To some, moving to an English speaking country sounds pretty easy. Not when you’re an American moving to England, and words can have such different meanings. I’ve had more than my fair share of face palm moments, so thought I’d share a few for this months Lost in Translation travel link up with Emma, Kelly, Rebecca and Sam.
One would think having an English boyfriend would have its advantages, in he would try to combat embarrassing moments by filling his wonderful American girlfriend in on the fact that words she knows aren’t the same in England. Not the case. He just thinks its really funny.
The case of “Pants”
While at a pub, one of Adam’s friends spilled some cordial on herself, and I was like, “oh well it’s ok, at least your pants are black”. This led her to asking me how did I know what colour her pants are and looking at herself, and me going “well duh, because I can see them obviously”. Turns out no, I couldn’t see them, as pants are underwear in England. This was quite a few years ago and I’m happy to say that calling “trousers” pants is more mainstream now. Hooray!
The case of “Fanny”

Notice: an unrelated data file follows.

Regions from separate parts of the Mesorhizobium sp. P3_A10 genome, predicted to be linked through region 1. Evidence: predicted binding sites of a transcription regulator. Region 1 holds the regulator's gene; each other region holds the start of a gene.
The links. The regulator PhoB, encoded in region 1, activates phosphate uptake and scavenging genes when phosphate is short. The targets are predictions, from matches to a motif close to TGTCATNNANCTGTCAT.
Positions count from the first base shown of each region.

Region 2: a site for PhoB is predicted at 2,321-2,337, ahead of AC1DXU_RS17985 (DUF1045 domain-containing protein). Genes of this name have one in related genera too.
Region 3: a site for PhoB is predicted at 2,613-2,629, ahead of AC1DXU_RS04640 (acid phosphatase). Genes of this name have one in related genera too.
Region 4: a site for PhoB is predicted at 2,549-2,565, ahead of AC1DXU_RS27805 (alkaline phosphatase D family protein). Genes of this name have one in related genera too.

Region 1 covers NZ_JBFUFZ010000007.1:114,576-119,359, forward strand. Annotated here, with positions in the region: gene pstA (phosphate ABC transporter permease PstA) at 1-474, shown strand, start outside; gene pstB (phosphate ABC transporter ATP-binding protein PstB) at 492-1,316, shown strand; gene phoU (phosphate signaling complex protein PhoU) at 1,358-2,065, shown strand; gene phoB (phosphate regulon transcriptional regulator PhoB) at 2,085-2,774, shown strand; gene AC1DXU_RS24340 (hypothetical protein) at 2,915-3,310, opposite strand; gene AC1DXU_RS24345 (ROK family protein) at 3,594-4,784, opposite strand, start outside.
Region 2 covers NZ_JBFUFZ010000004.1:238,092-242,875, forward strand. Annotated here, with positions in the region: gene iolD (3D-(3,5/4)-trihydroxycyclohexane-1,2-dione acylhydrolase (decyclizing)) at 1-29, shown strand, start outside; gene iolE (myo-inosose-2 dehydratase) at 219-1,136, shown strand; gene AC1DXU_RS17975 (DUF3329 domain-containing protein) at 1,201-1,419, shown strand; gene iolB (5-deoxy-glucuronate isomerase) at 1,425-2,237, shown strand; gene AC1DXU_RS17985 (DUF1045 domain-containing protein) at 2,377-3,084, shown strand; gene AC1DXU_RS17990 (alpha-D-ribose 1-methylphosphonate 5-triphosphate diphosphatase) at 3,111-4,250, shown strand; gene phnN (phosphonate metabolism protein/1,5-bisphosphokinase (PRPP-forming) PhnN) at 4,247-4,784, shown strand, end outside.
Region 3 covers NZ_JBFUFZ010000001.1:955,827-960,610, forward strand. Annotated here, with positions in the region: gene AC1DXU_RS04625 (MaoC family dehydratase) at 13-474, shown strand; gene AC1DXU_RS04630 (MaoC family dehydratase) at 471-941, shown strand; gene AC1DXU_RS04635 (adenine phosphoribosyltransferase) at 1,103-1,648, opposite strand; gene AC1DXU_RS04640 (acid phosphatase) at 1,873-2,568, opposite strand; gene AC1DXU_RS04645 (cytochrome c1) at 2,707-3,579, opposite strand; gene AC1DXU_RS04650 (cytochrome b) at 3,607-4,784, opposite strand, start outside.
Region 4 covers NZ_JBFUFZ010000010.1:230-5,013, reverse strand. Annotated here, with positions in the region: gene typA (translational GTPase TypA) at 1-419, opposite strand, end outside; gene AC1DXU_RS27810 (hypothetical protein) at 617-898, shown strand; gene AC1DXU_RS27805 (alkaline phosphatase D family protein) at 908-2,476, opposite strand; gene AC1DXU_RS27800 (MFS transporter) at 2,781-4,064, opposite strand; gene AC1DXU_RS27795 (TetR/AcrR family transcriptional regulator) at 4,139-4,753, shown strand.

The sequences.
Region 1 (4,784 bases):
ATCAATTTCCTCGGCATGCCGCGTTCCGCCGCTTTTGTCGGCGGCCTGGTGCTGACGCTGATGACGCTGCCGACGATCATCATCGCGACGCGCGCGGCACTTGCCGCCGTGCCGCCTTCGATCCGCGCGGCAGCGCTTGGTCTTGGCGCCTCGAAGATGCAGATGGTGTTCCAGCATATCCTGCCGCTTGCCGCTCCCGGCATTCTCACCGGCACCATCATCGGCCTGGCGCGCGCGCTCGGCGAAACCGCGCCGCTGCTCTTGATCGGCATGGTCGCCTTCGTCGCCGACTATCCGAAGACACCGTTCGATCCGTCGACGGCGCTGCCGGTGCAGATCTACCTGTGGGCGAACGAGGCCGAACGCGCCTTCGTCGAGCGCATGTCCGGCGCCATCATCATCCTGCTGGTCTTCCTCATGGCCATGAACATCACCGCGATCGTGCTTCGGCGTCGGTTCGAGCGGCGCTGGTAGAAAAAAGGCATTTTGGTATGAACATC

The first I found out about this embarrassing mistake was at a comedy show, and was super confused when the crude comedian kept referring to a fanny and not understand the jokes. Fanny in America is a polite way of saying butt, and a word my Mom and Nana use quite frequently (must be an Oregon thing). Not in England. Fanny means vagina. You can imagine how that could get a bit embarrassing confusing the two. It gets worse when you tell your dear Mother and Nana this, and they decide to work the word Fanny into any sentence they possibly can. *Crawls under table*
The case of “Bollocks”
I must just hang with a crude crowd, because I was silly enough to never realise Bollocks was a swear word. I just kind of likened it to “crap”, a minimally bad word. So when I was in a meeting at my old job, and the senior management said something I strongly disagreed with, I raised my hand and said “That’s bollocks” to the collective gasps of everyone attending. I don’t even know why it came out, I don’t think I’d ever even said it before, but I clearly picked the wrong place to debut it. Oops *hangs head in shame*
There have been many more instances, but we’d be here all day. I think these are three very important words to learn meanings to before throwing them around in conversations in England!
Have you ever used a word inappropriately? Please tell me I’m not on my own.